Badia, Francesco
;
Dicuonzo, Grazia;Galeone, Graziana;Dell'Atti, Vittorio
2022-01-01

Abstract

The constant evolution of socioeconomic scenarios, global competition, and internationalization processes has led business scholars to recognize the importance of intangible resources. Knowledge, innovation capacity, intellectual property, human resources, and organizational competencies represent intangible value drivers that bring about future benefits (Abeysekera, 2006). These are essential resources to compete in the market, and their effective management is a prerequisite for companies to obtain or preserve their long-term competitive edge. In fact, a successful business strategy is increasingly dependent upon the management’s ability to focus on new factors, such as relationships with customers/users, staff, and partners, and the ability to learn and innovate. These variables can be traced back to the concept of intellectual capital (IC), which “is the sum of everything everybody in a company knows that gives it a competitive edge” (Stewart, 1997, p. IX). The resource-based view (RBV) theory considers the company’s “intangible” resources a fundamental distinctive feature and the basis for creating a competitive advantage (Hamel & Prahalad, 1990). Thus, the terms IC, intangibles, and intangible resources are often used interchangeably in business and management literature (Petty & Guthrie, 2000). IC is knowledge-based capital that supports a company’s knowledge-based activities and, therefore, cannot be reported by traditional financial accounts. The inadequacy of traditional reporting systems in identifying the elements that explain a company’s overall performance has motivated academic studies on the possibility of identifying, representing, and measuring the IC dimension by using specific reports (Mouritsen, 1998; Edvinsson et al., 2000). These assets contribute to the success of firms through value-creation processes that improve corporate routines and practices (Stivers et al., 1997). In this context, IC theory stands alongside value-creation theories in considering intangibles key tools in the value-creation process (Rappaport, 1986). Edvinsson and Malone (1997) proposed a scheme to identify the single component of a firm’s market value, focusing on the concept of IC in its main declinations of human capital and structural capital. These considerations show the importance of intellectual capital disclosure (ICD) to provide accounting information regarding companies’ value-creation processes realized by intangible assets (Petty & Guthrie, 2000). Increasing attention has been paid to improving the methods and instruments used to represent a company’s intangible assets, both in the context of mandatory and voluntary disclosure. Reporting models have been proposed whereby, through physical-technical indicators and economic-financial indicators, it is possible to offer investors and lenders a complete view of the company’s knowledge, capabilities, and relationships to reduce the existing information asymmetry. Initially, numerous scholars and analysts promoted an “Intellectual Capital Model.” A Swedish financial services company, Skandia AFS, developed the first such model (Edvinsson, 1997). Many scholars have subsequently proposed several tools to facilitate the measuring of each category of intangibles (human, customer, and structural/organizational capitals; Abhayawansa, 2014; Choong, 2008; Mouritsen et al., 2001). To date, the most well-known methods are probably the Intangible Assets Monitor (Sveiby, 1997), the Balanced Scorecard (Kaplan & Norton, 1992), the Value Chain Scoreboard (Lev, 2001), the Strategic Resources and Consequences Report (Lev & Gu, 2016), and the Value-Added Intellectual Capital Coefficient (Pulic, 2000). Despite the numerous proposals for the management and visualization of IC, some of these methods have met with considerable popularity, yet no successful experiences have emerged in the field of disclosure; on the contrary, the proposals for IC reporting that have developed in the literature and in practice have been progressively abandoned (Dumay, 2016). The emerging trend in recent years has been to evaluate the most appropriate ways to incorporate non-financial information within the annual report, through forms of sustainability reporting (as proposed by the Global Reporting Initiative [GRI]) or integrated reporting (as issued by the International Integrated Reporting Council [IIRC]). The topic of IC disclosure, in particular, has also returned to the agenda because the IIRC has included the concept of “intellectual capital” in its framework, although with a different denomination than the traditional one. This chapter intends to review the role of ICD in reducing information asymmetry, increasing the level of transparency and accountability toward stakeholders, and positively influencing corporate performance. Furthermore, this chapter provides an overview of how the IIRC and the GRI deal with the topic of intangibles disclosure within non-financial reporting. Therefore, the research method is based on a document analysis through reading, synthesizing, and interpreting data contained in the frameworks/standards (Bowen, 2009). This qualitative approach, combined with the literature review, makes it possible to assess whether the disclosure of intangibles in the two frameworks/standards is treated uniformly or unevenly. Despite the centrality of issues related to the development of intangible resources, the existing literature does not present specific studies that analyze from a critical perspective how the IIRC and the GRI deal with the growing and central role of intangible resources in the current business context. This work aims to fill this gap, producing new insights that could prove prolific in generating innovative research in the field of intangible asset management and reporting. The chapter is structured as follows: Sect. 2 focuses on the debate in the literature concerning intangibles; Sect. 3 analyzes their role in the value-creation process according to the IIRC framework and the GRI standards. Finally, Sect. 4 contains the work’s discussion and conclusions.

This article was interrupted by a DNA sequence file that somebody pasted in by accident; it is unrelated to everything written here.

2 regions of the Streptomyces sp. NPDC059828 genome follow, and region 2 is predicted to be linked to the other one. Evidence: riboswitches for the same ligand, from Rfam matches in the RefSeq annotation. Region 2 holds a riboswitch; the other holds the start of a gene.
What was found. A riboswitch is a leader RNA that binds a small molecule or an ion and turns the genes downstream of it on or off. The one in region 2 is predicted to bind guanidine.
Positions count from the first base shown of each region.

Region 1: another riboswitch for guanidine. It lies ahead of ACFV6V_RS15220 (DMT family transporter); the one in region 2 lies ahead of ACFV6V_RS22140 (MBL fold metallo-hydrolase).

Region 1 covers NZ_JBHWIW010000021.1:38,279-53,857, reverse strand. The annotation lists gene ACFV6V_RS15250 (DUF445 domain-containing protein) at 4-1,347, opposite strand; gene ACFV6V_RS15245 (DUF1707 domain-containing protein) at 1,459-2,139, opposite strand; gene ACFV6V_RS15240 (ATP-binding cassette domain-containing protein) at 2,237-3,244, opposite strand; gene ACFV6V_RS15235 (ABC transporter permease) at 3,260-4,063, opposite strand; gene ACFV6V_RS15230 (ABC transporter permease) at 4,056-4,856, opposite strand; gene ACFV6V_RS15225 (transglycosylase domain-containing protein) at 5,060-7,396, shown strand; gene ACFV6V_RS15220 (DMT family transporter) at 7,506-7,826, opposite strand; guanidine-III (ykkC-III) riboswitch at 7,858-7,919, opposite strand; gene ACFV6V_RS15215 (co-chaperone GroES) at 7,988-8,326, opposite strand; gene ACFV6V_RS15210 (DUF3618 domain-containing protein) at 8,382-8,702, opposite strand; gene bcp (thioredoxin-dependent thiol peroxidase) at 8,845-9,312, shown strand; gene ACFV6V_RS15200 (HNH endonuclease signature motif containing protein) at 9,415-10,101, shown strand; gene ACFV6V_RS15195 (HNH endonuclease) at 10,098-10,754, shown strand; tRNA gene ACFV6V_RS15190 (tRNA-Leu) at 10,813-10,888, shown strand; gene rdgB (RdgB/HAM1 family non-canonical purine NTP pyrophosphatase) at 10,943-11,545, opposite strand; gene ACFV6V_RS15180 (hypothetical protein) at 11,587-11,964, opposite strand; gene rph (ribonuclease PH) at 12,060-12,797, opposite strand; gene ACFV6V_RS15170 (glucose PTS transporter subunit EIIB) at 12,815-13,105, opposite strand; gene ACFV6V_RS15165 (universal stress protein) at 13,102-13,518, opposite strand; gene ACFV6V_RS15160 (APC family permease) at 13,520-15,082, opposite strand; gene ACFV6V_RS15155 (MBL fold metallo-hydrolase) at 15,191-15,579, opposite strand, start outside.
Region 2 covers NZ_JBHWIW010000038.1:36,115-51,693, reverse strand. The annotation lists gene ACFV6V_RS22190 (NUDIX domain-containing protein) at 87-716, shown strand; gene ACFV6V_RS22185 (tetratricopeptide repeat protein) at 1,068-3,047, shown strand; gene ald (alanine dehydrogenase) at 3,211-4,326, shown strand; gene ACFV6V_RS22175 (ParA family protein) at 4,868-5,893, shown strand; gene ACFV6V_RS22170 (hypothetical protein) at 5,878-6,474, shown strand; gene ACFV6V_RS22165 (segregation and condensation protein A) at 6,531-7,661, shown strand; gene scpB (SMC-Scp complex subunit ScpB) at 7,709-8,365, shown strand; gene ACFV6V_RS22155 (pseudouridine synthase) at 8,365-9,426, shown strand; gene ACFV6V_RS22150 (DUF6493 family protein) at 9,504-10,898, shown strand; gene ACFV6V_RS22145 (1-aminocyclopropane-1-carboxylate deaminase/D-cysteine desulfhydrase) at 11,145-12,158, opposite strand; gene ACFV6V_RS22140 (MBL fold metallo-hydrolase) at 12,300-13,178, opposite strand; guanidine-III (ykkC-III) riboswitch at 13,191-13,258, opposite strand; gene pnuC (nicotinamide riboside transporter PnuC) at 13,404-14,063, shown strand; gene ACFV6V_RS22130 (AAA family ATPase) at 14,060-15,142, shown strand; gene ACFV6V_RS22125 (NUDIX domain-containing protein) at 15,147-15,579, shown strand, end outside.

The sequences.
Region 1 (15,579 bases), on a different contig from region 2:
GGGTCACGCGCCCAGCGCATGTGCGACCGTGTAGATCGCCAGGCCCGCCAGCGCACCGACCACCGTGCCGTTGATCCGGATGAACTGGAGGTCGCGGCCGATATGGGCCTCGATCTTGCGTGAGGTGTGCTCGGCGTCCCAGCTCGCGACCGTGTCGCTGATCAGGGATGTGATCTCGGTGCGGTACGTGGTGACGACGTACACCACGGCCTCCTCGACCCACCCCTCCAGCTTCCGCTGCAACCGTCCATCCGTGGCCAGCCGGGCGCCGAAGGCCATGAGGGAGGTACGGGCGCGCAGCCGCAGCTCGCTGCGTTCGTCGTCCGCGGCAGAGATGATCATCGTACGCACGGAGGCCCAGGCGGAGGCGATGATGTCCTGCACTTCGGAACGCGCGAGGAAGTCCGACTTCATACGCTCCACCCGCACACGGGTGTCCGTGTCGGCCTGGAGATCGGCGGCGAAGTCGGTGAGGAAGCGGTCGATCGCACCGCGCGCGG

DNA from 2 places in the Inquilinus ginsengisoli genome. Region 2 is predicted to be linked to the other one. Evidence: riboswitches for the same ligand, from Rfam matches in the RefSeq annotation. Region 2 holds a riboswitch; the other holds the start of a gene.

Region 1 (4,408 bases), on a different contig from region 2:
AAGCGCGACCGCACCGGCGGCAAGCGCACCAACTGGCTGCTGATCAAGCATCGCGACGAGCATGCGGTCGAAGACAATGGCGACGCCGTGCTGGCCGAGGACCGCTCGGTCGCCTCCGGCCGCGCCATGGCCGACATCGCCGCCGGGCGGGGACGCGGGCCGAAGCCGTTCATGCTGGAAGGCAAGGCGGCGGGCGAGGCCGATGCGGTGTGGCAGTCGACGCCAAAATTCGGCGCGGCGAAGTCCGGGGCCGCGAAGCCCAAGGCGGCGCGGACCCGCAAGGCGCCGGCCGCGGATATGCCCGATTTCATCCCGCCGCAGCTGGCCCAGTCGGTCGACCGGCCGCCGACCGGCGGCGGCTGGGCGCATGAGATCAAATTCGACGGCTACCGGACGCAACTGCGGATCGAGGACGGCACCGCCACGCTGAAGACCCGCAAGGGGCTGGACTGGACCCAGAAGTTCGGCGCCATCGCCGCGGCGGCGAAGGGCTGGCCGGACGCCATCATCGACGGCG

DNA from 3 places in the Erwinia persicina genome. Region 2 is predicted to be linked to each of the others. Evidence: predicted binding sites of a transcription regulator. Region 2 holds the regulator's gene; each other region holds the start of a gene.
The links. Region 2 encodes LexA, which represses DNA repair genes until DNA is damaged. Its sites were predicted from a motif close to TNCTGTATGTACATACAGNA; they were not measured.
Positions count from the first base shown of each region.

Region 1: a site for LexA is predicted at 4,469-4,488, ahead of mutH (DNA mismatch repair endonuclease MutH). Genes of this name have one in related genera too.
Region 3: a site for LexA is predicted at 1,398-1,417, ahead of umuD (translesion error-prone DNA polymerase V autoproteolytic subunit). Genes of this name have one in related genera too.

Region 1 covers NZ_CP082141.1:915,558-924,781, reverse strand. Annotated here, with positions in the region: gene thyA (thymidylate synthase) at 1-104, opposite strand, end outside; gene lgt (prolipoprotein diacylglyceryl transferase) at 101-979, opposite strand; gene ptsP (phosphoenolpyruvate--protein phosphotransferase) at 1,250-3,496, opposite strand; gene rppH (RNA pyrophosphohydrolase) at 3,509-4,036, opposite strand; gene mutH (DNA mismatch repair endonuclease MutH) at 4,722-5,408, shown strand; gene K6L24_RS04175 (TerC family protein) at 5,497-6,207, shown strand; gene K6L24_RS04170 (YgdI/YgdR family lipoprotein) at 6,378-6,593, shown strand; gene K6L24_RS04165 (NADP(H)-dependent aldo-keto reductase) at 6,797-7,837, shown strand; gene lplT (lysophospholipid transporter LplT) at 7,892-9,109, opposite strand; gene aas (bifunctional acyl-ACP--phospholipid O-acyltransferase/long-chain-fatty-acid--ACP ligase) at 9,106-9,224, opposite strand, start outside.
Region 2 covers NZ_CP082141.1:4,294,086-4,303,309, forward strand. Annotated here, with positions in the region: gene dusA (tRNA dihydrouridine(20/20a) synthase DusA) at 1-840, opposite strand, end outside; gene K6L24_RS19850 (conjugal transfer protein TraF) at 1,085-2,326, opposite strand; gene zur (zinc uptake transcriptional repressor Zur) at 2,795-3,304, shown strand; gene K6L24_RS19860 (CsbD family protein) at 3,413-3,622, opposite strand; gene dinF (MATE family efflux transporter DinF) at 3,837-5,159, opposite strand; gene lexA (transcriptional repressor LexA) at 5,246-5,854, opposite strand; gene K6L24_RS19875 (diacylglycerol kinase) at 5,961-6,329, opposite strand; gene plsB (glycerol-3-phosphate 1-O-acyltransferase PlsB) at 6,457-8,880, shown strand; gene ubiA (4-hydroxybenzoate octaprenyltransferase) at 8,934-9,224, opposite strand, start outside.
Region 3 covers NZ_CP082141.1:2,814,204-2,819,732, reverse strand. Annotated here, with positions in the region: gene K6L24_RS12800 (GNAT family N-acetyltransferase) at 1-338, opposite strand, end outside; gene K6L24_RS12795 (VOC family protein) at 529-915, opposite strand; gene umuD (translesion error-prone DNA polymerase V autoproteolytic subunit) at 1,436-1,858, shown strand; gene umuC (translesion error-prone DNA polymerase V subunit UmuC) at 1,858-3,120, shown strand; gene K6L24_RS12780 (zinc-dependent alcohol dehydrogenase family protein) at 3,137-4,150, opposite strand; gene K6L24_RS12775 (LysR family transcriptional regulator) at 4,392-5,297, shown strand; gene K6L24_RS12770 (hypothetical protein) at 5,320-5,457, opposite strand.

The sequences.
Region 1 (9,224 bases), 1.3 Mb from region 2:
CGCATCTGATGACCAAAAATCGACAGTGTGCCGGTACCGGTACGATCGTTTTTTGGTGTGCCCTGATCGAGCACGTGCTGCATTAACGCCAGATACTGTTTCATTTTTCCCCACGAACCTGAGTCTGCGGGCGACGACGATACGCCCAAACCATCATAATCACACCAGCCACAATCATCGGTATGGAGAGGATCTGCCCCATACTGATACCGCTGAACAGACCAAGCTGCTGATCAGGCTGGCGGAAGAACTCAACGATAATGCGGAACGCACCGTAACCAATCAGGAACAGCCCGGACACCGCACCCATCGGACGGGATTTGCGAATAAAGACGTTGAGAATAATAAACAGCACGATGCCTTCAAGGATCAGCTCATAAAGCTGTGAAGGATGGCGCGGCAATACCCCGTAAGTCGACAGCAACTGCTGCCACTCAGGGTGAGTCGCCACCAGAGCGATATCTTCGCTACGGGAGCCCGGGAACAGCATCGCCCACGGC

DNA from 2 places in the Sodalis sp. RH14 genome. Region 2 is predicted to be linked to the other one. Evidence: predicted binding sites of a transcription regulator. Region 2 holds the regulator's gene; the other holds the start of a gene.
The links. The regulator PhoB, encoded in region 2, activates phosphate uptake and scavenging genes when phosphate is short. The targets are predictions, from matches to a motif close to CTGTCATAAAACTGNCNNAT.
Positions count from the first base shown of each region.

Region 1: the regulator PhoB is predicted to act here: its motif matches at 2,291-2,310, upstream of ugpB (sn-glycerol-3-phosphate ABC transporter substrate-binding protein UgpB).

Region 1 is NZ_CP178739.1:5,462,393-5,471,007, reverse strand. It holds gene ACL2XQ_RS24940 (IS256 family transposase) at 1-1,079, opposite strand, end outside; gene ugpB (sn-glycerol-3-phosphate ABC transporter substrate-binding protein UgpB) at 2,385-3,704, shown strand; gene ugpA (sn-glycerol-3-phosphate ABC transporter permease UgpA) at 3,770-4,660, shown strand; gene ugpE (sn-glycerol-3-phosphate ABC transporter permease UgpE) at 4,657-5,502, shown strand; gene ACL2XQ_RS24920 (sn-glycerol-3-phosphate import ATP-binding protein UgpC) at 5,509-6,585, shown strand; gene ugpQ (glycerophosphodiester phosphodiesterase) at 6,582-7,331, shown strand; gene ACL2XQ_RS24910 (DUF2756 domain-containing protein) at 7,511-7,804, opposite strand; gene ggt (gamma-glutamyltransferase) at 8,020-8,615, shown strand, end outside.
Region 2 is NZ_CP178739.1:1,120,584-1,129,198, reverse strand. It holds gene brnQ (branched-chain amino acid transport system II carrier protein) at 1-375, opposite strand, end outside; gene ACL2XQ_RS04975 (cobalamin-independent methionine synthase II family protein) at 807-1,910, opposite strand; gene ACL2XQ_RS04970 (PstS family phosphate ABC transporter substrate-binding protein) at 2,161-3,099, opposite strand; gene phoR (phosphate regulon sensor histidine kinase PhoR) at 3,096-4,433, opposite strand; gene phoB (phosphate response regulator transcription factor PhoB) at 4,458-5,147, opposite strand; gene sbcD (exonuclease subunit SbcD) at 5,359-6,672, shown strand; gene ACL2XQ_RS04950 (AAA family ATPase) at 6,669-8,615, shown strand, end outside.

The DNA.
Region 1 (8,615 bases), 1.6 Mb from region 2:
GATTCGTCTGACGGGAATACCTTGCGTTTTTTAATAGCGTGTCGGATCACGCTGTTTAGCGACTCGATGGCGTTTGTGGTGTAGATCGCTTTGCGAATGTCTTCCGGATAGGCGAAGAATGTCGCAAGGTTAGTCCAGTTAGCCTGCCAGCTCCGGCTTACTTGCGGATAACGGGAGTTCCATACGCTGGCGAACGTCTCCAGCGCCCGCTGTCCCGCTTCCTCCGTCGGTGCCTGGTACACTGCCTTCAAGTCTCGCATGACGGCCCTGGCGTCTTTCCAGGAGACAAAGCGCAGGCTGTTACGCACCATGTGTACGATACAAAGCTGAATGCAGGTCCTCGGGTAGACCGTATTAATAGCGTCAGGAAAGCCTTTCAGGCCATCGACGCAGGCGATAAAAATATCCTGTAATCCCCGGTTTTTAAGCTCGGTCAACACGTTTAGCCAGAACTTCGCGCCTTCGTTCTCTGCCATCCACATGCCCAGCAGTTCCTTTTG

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Utilizza questo identificativo per citare o creare un link a questo documento: https://hdl.handle.net/11586/389856